So, husbands, what does this mean for us? We are commanded, yes commanded, to love our wives, period. Love her not only when she deserves it, but also when she doesn’t deserve it. Love is not about being attracted to her, it’s God’s command. If you can love her when you’re not attracted to her, she will become attractive. That’s part of what it means when it says that she will be “sanctified” as the result. Love is not about what, or who she is. It is about what and who we are in Christ.

There will likely come a time in your married life when you are not attracted to your wife. In fact, there will likely come a time when you find that she is not the person you believed her to be. Some, or maybe all, of those engaging characteristics of hers disappear. Husband, you are still obligated to love her. Indeed, you are under a greater obligation to do so since she needs it more. There is something powerfully redemptive about being loved when you need it.

Divine love is such that God loves us despite the fact that he knows us.

That’s the love that Christ has for the church. That’s the love that husbands are to have for their wives. That’s the call that God has laid on you as a husband. But let’s take it one more step. She is in the world just like you are in the world. That means that she’s been wounded like you have been wounded. She needs you to be Christ to her in the very place where she hurts the most, where her wounds are deepest. This may be a place of great pain for her, and it may call you to be very dependent on “supernatural” love and grace.

The role of husband is to be the leader in the home. So, lead already. Leadership is not the same as boss-ship. It means “go first.” Set the example. Establish a vision.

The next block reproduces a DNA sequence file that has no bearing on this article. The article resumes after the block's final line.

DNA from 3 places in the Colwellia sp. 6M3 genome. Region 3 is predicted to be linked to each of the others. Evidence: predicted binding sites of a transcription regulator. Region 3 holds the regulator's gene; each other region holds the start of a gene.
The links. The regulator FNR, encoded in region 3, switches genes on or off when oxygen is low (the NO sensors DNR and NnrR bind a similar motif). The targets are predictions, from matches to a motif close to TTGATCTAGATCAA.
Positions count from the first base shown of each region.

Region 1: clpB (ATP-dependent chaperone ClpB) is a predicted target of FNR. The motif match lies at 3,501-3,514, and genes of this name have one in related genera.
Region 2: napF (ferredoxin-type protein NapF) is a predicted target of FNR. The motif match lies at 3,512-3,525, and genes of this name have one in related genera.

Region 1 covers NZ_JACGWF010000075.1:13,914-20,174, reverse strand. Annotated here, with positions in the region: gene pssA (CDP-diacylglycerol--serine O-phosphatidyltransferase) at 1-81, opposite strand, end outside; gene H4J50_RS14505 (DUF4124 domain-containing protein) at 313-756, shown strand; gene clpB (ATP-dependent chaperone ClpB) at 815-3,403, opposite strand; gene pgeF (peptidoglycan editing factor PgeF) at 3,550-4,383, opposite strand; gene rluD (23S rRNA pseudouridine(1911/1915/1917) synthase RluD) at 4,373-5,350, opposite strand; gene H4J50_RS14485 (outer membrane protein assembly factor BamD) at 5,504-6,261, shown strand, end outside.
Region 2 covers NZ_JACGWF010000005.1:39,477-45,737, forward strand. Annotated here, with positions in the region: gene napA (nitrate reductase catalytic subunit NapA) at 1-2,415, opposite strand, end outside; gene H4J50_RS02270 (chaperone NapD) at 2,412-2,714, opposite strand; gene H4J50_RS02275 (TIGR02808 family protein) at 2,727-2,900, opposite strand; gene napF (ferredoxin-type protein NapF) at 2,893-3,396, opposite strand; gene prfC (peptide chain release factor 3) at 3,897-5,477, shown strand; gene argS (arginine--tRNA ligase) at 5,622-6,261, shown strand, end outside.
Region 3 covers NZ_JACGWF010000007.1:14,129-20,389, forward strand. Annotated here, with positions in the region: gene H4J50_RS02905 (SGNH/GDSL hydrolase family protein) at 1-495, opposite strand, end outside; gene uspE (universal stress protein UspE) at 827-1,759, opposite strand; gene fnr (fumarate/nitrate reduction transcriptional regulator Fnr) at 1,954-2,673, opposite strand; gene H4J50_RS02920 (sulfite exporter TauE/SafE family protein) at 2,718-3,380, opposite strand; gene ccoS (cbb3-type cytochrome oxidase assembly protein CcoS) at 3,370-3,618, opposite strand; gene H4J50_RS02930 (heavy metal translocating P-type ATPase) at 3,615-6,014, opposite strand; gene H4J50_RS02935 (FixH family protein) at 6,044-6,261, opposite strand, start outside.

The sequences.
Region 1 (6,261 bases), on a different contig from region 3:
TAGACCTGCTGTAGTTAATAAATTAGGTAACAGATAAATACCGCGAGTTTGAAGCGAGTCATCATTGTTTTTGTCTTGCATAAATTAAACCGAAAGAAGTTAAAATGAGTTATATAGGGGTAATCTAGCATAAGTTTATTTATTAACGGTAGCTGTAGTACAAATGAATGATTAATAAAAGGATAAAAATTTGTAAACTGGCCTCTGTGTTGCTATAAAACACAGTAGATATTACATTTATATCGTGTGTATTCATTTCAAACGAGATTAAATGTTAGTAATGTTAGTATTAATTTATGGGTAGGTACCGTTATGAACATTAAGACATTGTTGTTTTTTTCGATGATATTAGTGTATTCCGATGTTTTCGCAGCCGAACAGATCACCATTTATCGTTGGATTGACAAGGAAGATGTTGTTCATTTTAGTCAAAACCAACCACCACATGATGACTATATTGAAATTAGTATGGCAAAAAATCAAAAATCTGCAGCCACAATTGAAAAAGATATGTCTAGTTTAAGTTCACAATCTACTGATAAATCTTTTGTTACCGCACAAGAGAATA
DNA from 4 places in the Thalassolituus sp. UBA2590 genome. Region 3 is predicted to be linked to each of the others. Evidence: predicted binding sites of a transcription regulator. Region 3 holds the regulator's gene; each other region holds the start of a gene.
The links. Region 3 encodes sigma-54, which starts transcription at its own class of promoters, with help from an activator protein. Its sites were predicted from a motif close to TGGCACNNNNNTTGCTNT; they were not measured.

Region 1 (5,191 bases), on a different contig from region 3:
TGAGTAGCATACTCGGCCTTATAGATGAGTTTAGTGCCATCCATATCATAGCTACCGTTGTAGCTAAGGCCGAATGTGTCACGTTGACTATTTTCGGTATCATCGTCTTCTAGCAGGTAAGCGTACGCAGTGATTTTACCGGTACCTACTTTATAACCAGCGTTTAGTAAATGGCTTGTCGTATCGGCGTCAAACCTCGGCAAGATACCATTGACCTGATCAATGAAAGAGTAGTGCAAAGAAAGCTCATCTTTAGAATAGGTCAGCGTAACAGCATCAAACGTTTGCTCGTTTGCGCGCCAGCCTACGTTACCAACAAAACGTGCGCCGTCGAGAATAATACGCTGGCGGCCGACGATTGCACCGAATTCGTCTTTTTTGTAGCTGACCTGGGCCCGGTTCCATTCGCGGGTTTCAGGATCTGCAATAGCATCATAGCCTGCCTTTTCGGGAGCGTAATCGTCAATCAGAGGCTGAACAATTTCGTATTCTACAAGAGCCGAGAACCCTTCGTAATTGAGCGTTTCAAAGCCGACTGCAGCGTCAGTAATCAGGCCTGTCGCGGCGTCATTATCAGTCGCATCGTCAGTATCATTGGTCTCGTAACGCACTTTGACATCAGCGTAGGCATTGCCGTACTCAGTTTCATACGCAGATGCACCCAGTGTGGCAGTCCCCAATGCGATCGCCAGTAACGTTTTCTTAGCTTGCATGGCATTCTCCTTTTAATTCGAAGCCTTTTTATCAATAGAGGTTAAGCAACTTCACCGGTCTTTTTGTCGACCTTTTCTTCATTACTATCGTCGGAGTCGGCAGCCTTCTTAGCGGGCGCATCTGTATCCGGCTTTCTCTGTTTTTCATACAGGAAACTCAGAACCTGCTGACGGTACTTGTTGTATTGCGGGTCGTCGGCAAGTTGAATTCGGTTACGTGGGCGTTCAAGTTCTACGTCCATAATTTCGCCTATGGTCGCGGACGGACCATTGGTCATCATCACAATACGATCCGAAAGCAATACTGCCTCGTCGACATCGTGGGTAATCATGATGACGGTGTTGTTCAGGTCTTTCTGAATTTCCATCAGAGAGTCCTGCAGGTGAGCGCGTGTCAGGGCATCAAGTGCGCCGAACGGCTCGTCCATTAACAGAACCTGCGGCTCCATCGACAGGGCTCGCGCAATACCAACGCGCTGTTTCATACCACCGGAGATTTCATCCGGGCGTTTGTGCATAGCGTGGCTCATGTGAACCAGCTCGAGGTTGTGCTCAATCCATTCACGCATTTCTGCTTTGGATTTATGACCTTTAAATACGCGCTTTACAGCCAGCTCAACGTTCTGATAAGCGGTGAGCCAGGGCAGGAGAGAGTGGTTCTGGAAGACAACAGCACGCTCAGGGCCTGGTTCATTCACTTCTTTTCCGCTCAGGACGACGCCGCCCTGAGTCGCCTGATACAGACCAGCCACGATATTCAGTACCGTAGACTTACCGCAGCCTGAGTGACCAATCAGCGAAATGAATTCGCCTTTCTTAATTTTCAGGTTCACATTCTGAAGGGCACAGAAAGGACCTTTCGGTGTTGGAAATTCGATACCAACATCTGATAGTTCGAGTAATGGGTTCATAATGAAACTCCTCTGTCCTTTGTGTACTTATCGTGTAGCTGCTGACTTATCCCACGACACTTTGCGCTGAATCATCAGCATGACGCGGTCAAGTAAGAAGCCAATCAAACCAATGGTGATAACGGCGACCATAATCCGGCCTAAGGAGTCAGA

Love first.

Categories: Love, Marriage

Merry Christmas

December 24, 2010 Leave a comment

Merry Christmas everyone. I hope that this Christmas finds you well.

Despite it having been a very hard year, I find that I am blessed beyond measure. My family has been more than supportive and loving. And I want to thank you for that.

Also, throughout the worst of this crisis there have been a few very close and loving friends. You stood by me even when it looked the worst, and even when it looked as embarrassing as it could possibly be. It is very interesting to experience a personal crisis in your life. Some people will stand by you, some will abandon you.

For those that stood by me, thank you. You have blessed me greatly.

Categories: Love

Why FounderSeed

December 24, 2010 Leave a comment

A friend of mine asked me today why I named this blog FounderSeed. The answer is quite simple. It is named after God, the founder of the church and the founder of this mission. And it is named for Jesus who is the seed that God planted here to spread the Gospel.

The tag line “Wandering Homeward” is a reflection of what we’re all doing here. I’m sure you’ve noticed that everyone dies. The question is, what happens then? Is it like falling asleep with no dreams? Is there anything after life? Or do we join the great “force” since we all know that energy is never destroyed but only changes form. Or is there life after death?

Well, having had a personal and close encounter with God, I admit to believing that we do experience life after life. You are, of course, welcome to disagree. I get that, and I can’t prove you’re wrong; won’t even try. Frankly, I’m not here to try to prove anything. And if you’ve ever read the Bible you may have noticed that it never attempts in any way to prove the existence of God either. It begins, continues, and ends with the supposition that God is real.